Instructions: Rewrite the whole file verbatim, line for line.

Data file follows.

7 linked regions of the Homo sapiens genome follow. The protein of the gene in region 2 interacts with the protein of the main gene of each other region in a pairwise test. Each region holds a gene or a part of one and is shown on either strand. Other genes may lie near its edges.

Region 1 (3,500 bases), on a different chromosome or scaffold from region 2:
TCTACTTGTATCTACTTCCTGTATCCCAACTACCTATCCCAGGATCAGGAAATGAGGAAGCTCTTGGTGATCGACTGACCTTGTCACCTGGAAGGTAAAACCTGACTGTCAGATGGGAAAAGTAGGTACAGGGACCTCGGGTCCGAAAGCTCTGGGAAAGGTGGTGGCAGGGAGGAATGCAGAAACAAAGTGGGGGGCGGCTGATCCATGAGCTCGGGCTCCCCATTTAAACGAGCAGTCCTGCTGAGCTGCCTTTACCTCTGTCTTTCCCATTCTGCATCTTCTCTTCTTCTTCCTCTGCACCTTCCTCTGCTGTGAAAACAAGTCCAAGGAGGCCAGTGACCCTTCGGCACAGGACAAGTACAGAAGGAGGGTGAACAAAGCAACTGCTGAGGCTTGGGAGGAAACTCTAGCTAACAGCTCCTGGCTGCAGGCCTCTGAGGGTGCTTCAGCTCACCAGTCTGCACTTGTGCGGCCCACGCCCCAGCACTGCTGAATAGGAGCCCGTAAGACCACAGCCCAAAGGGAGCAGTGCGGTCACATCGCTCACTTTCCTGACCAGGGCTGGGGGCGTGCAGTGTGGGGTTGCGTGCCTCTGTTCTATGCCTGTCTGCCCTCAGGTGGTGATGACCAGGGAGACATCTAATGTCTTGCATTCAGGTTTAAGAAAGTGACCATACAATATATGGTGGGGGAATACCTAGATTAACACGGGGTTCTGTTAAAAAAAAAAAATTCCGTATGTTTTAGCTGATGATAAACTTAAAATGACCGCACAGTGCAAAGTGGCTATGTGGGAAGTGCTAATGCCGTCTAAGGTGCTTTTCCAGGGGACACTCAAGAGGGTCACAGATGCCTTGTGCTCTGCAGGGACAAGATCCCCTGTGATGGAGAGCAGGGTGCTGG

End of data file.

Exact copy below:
7 linked regions of the Homo sapiens genome follow. The protein of the gene in region 2 interacts with the protein of the main gene of each other region in a pairwise test. Each region holds a gene or a part of one and is shown on either strand. Other genes may lie near its edges.

Region 1 (3,500 bases), on a different chromosome or scaffold from region 2:
TCTACTTGTATCTACTTCCTGTATCCCAACTACCTATCCCAGGATCAGGAAATGAGGAAGCTCTTGGTGATCGACTGACCTTGTCACCTGGAAGGTAAAACCTGACTGTCAGATGGGAAAAGTAGGTACAGGGACCTCGGGTCCGAAAGCTCTGGGAAAGGTGGTGGCAGGGAGGAATGCAGAAACAAAGTGGGGGGCGGCTGATCCATGAGCTCGGGCTCCCCATTTAAACGAGCAGTCCTGCTGAGCTGCCTTTACCTCTGTCTTTCCCATTCTGCATCTTCTCTTCTTCTTCCTCTGCACCTTCCTCTGCTGTGAAAACAAGTCCAAGGAGGCCAGTGACCCTTCGGCACAGGACAAGTACAGAAGGAGGGTGAACAAAGCAACTGCTGAGGCTTGGGAGGAAACTCTAGCTAACAGCTCCTGGCTGCAGGCCTCTGAGGGTGCTTCAGCTCACCAGTCTGCACTTGTGCGGCCCACGCCCCAGCACTGCTGAATAGGAGCCCGTAAGACCACAGCCCAAAGGGAGCAGTGCGGTCACATCGCTCACTTTCCTGACCAGGGCTGGGGGCGTGCAGTGTGGGGTTGCGTGCCTCTGTTCTATGCCTGTCTGCCCTCAGGTGGTGATGACCAGGGAGACATCTAATGTCTTGCATTCAGGTTTAAGAAAGTGACCATACAATATATGGTGGGGGAATACCTAGATTAACACGGGGTTCTGTTAAAAAAAAAAAATTCCGTATGTTTTAGCTGATGATAAACTTAAAATGACCGCACAGTGCAAAGTGGCTATGTGGGAAGTGCTAATGCCGTCTAAGGTGCTTTTCCAGGGGACACTCAAGAGGGTCACAGATGCCTTGTGCTCTGCAGGGACAAGATCCCCTGTGATGGAGAGCAGGGTGCTGG